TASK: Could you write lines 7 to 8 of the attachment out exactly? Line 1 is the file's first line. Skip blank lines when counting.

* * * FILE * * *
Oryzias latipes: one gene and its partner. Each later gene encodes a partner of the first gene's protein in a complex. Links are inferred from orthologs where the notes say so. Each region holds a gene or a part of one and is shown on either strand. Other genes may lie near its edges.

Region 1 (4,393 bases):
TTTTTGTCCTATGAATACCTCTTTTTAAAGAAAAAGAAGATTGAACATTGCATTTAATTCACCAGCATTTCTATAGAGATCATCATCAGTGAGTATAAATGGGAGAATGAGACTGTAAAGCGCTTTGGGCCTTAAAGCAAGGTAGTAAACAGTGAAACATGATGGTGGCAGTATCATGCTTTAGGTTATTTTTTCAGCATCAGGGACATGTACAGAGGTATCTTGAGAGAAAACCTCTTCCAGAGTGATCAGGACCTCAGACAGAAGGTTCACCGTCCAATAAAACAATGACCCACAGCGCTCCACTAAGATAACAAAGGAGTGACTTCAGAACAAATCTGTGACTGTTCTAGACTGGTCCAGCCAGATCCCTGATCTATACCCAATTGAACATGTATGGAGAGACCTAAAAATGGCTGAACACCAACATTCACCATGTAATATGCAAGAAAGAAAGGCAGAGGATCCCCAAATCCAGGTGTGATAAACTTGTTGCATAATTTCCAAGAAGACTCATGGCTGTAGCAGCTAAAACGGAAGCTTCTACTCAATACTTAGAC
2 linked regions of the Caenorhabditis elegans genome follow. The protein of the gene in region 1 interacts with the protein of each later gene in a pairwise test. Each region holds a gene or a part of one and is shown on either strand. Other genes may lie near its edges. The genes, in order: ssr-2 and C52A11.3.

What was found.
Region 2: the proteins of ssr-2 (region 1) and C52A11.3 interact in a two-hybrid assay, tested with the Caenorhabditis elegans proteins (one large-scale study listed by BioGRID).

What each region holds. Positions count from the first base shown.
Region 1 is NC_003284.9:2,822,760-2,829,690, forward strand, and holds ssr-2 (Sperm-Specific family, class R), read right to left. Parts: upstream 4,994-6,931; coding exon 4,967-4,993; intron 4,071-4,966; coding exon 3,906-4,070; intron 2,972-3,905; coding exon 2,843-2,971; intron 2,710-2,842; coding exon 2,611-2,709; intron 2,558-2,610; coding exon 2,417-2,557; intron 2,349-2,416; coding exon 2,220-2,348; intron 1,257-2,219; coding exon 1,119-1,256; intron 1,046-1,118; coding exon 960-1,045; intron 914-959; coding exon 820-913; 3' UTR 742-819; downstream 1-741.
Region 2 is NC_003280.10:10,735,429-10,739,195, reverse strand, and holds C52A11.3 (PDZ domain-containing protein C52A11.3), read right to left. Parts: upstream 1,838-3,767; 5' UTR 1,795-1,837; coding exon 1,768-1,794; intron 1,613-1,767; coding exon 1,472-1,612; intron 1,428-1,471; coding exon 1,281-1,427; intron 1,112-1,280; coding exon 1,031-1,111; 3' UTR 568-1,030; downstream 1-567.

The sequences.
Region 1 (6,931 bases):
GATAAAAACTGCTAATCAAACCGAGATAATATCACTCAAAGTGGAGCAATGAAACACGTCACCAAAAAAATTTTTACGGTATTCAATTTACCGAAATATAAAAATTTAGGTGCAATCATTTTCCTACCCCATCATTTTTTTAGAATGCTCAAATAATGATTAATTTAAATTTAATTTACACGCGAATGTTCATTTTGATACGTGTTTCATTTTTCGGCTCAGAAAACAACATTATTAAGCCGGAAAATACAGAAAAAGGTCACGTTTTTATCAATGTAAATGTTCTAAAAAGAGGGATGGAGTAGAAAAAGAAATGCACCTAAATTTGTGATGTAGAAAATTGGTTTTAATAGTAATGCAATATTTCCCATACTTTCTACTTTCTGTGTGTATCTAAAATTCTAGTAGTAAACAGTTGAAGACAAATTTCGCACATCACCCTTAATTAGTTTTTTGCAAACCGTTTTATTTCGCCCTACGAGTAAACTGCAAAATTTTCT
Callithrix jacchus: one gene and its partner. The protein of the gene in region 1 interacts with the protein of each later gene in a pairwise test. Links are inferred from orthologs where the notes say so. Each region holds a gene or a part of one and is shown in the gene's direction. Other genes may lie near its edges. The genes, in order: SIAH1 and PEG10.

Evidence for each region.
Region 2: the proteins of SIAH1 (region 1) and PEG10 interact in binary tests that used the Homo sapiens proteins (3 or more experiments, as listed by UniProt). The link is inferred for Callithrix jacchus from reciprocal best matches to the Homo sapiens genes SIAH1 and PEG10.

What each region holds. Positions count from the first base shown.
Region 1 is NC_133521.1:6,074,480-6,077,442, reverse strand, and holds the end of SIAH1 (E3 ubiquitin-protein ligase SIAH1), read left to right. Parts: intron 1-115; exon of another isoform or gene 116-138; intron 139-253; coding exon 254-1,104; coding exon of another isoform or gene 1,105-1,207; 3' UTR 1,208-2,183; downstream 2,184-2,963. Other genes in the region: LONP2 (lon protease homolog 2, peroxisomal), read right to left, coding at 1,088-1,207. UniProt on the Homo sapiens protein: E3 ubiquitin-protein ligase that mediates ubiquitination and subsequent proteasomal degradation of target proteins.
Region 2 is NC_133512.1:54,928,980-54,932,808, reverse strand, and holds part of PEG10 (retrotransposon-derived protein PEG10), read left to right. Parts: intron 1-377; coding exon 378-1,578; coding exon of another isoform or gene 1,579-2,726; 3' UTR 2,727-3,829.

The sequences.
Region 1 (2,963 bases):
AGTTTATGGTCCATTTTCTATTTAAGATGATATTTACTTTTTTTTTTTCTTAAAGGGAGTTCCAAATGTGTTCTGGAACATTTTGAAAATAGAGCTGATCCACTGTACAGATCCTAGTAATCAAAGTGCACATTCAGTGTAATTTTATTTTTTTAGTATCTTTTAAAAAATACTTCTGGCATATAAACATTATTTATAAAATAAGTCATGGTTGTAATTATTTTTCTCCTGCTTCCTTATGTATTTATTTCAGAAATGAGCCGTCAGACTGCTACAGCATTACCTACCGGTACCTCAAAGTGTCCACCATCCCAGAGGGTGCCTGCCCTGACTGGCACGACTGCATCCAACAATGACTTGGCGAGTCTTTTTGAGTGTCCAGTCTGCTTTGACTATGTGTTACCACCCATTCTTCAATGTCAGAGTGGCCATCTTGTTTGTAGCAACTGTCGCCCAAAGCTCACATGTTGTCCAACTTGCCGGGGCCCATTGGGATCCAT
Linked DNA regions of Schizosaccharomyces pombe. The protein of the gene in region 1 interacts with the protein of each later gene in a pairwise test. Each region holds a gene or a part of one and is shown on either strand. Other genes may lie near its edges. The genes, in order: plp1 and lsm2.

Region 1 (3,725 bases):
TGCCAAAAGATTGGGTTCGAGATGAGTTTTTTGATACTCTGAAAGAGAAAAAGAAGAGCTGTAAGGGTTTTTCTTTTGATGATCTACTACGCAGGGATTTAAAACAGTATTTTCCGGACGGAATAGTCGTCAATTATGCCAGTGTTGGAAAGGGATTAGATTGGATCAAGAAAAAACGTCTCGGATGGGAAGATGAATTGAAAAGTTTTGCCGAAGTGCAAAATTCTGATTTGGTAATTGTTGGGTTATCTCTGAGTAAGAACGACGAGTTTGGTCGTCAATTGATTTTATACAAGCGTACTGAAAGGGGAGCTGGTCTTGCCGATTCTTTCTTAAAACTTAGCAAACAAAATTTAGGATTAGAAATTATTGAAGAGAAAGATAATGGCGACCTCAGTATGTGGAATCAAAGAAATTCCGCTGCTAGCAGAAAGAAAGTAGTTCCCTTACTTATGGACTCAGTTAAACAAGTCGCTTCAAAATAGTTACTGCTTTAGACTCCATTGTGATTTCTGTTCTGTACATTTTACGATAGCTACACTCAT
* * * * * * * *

What each region holds. Positions count from the first base shown.
Region 1 is NC_003284.9:2,822,760-2,829,690, forward strand, and holds ssr-2 (Sperm-Specific family, class R), read right to left. Parts: upstream 4,994-6,931; coding exon 4,967-4,993; intron 4,071-4,966; coding exon 3,906-4,070; intron 2,972-3,905; coding exon 2,843-2,971; intron 2,710-2,842; coding exon 2,611-2,709; intron 2,558-2,610; coding exon 2,417-2,557; intron 2,349-2,416; coding exon 2,220-2,348; intron 1,257-2,219; coding exon 1,119-1,256; intron 1,046-1,118; coding exon 960-1,045; intron 914-959; coding exon 820-913; 3' UTR 742-819; downstream 1-741.